After 50 years as a university teacher, researcher and student, Raewyn Connell wrote a book, The Good University. Today, universities face a more toxic set of challenges than she has ever seen before.
Universities must be considered as not only in crisis but also as drivers of crisis in a world of climate change, biodiversity loss, authoritarianism and deep social and economic inequalities.
Universities supposedly have adopted a more corporate approach – but most corporate board members have expertise in the area their company operates in and are more accountable to shareholders.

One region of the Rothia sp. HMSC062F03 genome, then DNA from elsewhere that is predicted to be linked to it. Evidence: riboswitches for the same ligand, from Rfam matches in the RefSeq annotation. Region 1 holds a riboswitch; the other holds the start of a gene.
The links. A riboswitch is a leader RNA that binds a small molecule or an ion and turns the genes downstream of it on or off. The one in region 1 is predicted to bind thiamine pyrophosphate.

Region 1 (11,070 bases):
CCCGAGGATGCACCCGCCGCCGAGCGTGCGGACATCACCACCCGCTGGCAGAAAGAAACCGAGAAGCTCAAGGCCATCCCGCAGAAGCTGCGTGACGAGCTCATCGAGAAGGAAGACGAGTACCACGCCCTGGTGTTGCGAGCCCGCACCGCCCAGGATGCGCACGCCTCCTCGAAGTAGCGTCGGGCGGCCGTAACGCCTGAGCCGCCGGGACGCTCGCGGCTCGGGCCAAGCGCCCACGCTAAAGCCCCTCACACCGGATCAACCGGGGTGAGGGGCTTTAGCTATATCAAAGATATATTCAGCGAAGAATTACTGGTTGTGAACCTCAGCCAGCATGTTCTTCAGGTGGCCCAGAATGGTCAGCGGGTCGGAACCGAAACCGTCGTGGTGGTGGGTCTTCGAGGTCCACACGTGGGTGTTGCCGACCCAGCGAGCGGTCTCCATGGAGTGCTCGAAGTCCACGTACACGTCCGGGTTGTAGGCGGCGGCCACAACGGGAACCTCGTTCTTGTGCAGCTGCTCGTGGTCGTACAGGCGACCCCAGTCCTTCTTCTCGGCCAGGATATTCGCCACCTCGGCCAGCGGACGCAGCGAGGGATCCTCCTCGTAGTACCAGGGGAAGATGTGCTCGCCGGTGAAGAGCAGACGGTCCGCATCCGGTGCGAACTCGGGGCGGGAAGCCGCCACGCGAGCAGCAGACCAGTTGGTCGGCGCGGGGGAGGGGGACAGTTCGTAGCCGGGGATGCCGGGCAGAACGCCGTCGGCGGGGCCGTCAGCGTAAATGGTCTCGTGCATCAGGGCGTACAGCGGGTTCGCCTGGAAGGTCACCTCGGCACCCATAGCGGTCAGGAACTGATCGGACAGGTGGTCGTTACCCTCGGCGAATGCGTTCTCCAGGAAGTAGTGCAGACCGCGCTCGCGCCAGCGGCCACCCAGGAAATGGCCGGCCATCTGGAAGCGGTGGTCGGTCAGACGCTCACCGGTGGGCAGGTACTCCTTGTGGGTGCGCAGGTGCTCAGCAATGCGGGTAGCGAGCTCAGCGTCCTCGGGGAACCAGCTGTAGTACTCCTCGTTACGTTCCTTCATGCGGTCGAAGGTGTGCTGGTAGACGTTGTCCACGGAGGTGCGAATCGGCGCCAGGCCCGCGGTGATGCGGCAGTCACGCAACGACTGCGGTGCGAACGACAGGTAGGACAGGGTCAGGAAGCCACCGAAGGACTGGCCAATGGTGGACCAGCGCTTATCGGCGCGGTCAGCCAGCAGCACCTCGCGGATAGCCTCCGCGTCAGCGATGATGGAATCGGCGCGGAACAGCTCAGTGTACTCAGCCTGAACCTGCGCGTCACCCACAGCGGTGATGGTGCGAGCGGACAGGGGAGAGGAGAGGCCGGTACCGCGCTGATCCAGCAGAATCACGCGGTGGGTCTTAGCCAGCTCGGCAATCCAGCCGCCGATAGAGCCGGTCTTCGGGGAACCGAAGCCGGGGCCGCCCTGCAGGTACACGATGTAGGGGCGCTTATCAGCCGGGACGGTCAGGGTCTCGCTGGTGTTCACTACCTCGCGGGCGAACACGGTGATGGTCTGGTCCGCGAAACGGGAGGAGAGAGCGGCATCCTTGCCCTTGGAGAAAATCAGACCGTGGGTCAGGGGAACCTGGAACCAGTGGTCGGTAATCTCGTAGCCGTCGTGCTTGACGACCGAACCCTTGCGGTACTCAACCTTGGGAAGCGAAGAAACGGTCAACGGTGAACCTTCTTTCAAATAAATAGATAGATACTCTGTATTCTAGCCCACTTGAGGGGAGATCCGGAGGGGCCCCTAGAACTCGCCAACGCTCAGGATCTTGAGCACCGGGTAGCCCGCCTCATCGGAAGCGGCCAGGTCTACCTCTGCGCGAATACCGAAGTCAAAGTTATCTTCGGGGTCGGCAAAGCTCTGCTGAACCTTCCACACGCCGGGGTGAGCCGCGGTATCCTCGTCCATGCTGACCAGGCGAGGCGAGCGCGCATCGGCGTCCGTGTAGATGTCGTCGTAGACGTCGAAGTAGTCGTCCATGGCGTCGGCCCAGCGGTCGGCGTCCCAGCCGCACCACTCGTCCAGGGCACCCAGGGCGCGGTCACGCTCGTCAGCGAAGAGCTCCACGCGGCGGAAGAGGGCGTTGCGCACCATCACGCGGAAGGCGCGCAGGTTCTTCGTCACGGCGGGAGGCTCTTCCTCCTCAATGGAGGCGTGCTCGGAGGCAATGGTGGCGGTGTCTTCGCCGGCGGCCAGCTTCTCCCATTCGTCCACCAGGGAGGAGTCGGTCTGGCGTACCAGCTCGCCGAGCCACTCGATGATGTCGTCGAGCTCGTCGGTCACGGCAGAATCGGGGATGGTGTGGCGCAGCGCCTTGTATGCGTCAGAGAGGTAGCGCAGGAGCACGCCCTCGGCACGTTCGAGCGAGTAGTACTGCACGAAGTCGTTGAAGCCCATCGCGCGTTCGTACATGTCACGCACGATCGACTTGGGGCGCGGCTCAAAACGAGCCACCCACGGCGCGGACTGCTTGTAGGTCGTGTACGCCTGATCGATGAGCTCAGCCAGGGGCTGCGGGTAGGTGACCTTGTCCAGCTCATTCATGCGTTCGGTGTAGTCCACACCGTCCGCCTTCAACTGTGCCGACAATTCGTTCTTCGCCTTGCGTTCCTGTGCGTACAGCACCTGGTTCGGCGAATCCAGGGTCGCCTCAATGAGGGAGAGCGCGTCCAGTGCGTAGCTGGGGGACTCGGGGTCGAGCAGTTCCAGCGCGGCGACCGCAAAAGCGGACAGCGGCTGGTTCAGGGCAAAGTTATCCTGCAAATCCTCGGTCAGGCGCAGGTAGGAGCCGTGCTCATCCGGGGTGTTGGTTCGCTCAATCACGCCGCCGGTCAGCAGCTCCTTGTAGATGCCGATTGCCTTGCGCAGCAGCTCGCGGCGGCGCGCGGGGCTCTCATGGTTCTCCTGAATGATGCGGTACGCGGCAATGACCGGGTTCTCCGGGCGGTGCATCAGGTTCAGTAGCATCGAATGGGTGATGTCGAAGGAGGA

Educating international students provides far more benefits for Australia than is commonly acknowledged. But it has also created problems and an ambitious agenda is needed to overcome these.
Three decades ago, in another time of upheaval in higher education, 7% of working-age Australians had a degree. Today 33% have one. More people than ever have a stake in what happens to universities.
A collapse in revenue and a lack of government support have led to university workforces being decimated to cut costs. This presents a number of longer-term risks for universities and the nation.
The resilience of South Sudan’s higher education system can be attributed to dedicated staff, institutional partnerships and supportive governance.
Former vice-chancellor Jonathan Jansen argues that there is no future for South African universities.